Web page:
Britain formally left the EU on Jan. 31 and when its transitional period within the EU’s customs union and single market ended at 2300 GMT on Dec. 31, companies moving goods in or out of Britain had to start completing full customs declarations, a move some said would bring the port to a standstill.
The port expected volumes to drop off in early January. The most worrisome period, it says, will be in mid- to late January when volumes pick up again.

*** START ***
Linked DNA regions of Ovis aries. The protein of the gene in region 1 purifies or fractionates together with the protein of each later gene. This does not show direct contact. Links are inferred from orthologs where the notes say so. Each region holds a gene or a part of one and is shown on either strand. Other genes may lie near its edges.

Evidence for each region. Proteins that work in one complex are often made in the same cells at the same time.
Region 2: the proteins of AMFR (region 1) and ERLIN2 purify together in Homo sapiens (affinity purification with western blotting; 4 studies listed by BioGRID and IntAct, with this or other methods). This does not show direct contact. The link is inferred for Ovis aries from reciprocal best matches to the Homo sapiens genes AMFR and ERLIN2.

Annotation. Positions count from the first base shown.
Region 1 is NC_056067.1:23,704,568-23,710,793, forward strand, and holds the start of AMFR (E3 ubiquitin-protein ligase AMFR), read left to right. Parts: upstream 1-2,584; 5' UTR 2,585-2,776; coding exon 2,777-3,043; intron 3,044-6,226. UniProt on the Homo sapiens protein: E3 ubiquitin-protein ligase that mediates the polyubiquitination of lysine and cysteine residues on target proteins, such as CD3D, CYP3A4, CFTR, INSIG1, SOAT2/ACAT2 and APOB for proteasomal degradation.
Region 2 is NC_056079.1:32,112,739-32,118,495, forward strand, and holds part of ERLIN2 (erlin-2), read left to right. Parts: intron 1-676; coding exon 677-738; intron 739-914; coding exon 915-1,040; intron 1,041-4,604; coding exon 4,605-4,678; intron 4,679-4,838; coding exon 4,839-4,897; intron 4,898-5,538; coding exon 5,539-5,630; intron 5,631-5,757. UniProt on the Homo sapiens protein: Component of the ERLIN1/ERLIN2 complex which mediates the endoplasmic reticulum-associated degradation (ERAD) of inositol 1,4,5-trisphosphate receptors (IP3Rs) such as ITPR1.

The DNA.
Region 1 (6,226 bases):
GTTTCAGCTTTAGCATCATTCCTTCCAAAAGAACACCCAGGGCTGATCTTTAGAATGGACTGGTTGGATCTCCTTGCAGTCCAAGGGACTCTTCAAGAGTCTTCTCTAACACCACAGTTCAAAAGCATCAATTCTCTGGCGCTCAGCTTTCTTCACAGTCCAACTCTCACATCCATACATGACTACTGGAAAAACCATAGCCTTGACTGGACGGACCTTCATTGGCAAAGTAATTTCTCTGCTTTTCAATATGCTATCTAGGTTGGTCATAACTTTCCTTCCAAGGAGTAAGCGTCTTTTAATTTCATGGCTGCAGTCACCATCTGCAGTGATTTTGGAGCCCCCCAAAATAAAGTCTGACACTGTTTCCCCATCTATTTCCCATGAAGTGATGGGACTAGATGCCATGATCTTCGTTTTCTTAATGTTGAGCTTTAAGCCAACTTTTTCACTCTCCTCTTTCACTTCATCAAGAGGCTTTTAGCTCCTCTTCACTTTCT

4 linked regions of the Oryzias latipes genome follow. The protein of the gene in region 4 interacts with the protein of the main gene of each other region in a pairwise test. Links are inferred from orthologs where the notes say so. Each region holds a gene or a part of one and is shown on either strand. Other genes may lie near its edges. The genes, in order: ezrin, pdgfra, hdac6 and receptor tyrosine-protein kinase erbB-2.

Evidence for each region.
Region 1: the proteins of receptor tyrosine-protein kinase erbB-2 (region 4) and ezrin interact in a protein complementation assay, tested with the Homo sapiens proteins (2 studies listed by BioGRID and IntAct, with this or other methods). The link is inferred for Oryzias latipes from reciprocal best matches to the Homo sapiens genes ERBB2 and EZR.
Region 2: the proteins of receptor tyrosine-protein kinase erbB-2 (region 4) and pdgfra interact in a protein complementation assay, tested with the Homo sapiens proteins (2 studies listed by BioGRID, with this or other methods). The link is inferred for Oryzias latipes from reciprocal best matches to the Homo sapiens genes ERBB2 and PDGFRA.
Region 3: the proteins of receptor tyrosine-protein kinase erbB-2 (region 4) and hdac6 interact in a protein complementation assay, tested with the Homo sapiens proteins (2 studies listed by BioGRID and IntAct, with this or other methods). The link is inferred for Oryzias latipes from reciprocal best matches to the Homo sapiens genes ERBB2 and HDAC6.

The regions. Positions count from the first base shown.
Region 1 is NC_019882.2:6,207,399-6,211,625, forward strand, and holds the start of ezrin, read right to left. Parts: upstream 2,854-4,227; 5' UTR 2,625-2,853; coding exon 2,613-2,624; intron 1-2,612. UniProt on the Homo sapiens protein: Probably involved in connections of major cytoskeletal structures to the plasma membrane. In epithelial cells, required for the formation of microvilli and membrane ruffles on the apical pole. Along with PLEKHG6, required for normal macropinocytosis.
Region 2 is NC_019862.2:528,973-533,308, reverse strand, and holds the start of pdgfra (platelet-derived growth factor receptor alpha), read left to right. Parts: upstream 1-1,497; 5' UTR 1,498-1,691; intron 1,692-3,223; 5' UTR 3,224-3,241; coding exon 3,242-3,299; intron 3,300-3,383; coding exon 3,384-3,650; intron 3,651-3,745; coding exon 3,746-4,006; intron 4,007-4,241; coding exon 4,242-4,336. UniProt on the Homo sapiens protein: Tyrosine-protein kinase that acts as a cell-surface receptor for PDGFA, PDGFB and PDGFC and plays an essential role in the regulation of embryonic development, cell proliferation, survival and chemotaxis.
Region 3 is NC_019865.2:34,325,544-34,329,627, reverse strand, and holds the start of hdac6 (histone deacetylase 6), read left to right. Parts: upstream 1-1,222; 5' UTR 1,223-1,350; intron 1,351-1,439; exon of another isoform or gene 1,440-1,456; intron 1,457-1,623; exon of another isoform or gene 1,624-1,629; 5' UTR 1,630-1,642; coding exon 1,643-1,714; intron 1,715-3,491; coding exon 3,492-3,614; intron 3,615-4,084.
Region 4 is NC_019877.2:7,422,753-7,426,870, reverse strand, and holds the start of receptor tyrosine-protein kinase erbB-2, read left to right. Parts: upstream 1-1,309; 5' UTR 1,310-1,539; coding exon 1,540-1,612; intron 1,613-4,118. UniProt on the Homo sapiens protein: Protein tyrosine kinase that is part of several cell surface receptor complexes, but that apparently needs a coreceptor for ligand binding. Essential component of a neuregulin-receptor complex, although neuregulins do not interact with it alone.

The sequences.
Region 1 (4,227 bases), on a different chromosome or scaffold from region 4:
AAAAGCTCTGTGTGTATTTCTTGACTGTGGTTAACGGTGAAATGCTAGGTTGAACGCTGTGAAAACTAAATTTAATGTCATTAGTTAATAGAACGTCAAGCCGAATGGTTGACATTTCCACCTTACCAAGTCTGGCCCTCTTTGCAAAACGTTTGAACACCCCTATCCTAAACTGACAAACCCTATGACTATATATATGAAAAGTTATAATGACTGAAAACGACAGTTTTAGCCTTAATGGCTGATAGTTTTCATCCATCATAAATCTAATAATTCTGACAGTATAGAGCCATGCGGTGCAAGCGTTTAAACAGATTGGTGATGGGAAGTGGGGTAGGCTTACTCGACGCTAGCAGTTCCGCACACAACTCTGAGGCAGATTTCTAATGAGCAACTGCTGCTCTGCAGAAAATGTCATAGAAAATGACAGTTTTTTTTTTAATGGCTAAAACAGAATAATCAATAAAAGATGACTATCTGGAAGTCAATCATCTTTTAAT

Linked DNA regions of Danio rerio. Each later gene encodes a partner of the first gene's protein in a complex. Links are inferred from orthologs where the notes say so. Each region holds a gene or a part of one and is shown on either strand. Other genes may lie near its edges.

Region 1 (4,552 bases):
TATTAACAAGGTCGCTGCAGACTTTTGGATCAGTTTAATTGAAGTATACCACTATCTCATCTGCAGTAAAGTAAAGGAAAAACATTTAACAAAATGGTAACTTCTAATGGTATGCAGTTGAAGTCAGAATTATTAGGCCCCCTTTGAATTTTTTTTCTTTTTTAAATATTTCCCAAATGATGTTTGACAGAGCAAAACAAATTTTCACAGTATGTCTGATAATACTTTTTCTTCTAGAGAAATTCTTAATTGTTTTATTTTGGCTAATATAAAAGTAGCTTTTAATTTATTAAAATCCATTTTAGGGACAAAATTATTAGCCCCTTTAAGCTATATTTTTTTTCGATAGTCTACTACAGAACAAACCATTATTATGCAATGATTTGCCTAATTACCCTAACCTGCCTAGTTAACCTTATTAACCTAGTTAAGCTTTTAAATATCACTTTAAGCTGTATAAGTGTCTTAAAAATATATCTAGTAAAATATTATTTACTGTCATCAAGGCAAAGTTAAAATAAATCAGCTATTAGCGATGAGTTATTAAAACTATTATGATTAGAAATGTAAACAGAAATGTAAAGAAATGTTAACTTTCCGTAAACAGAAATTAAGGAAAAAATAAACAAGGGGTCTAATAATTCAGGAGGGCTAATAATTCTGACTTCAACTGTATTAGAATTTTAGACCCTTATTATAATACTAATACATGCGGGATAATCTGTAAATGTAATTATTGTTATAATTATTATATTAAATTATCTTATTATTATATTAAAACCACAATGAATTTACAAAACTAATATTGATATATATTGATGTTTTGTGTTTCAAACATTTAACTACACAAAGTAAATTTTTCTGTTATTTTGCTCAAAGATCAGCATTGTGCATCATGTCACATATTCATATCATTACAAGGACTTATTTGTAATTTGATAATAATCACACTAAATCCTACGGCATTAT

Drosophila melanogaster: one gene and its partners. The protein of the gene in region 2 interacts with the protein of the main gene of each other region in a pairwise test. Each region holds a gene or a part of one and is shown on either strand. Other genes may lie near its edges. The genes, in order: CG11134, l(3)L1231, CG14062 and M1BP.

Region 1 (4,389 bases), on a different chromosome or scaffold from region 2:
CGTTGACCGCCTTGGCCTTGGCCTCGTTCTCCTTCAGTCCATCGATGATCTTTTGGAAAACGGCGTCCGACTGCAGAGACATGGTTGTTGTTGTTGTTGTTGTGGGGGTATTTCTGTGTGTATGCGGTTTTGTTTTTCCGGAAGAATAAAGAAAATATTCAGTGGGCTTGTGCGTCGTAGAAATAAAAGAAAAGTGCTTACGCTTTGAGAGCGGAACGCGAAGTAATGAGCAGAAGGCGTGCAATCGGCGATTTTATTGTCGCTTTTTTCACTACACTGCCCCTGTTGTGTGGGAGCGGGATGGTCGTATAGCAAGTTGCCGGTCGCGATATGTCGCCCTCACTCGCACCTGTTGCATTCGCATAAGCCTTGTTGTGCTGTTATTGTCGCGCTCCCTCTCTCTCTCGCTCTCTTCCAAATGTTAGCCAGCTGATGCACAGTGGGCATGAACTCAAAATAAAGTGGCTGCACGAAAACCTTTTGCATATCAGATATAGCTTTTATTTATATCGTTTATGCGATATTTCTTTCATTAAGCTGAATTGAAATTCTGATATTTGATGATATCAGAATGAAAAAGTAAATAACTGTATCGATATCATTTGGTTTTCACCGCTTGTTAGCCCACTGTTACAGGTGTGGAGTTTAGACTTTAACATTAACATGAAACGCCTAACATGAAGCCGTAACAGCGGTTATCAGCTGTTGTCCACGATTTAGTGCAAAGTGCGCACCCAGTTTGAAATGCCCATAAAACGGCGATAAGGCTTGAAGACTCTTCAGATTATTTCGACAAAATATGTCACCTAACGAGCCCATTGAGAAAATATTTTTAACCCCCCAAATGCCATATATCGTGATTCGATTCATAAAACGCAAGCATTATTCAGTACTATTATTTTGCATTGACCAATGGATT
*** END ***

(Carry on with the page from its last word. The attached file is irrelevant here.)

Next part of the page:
The week before Christmas saw queues of trucks miles long after France closed its borders with the UK to limit the spread of a new strain of COVID-19.
"I don't think it is hype because I literally couldn't leave my road. I couldn't go for a drive and so it may be quiet now but I've seen what it was like before Brexit with our town being a lorry park and I'm expecting that to happen again," said Brad Evans, a Dover resident who still expects to see disruption.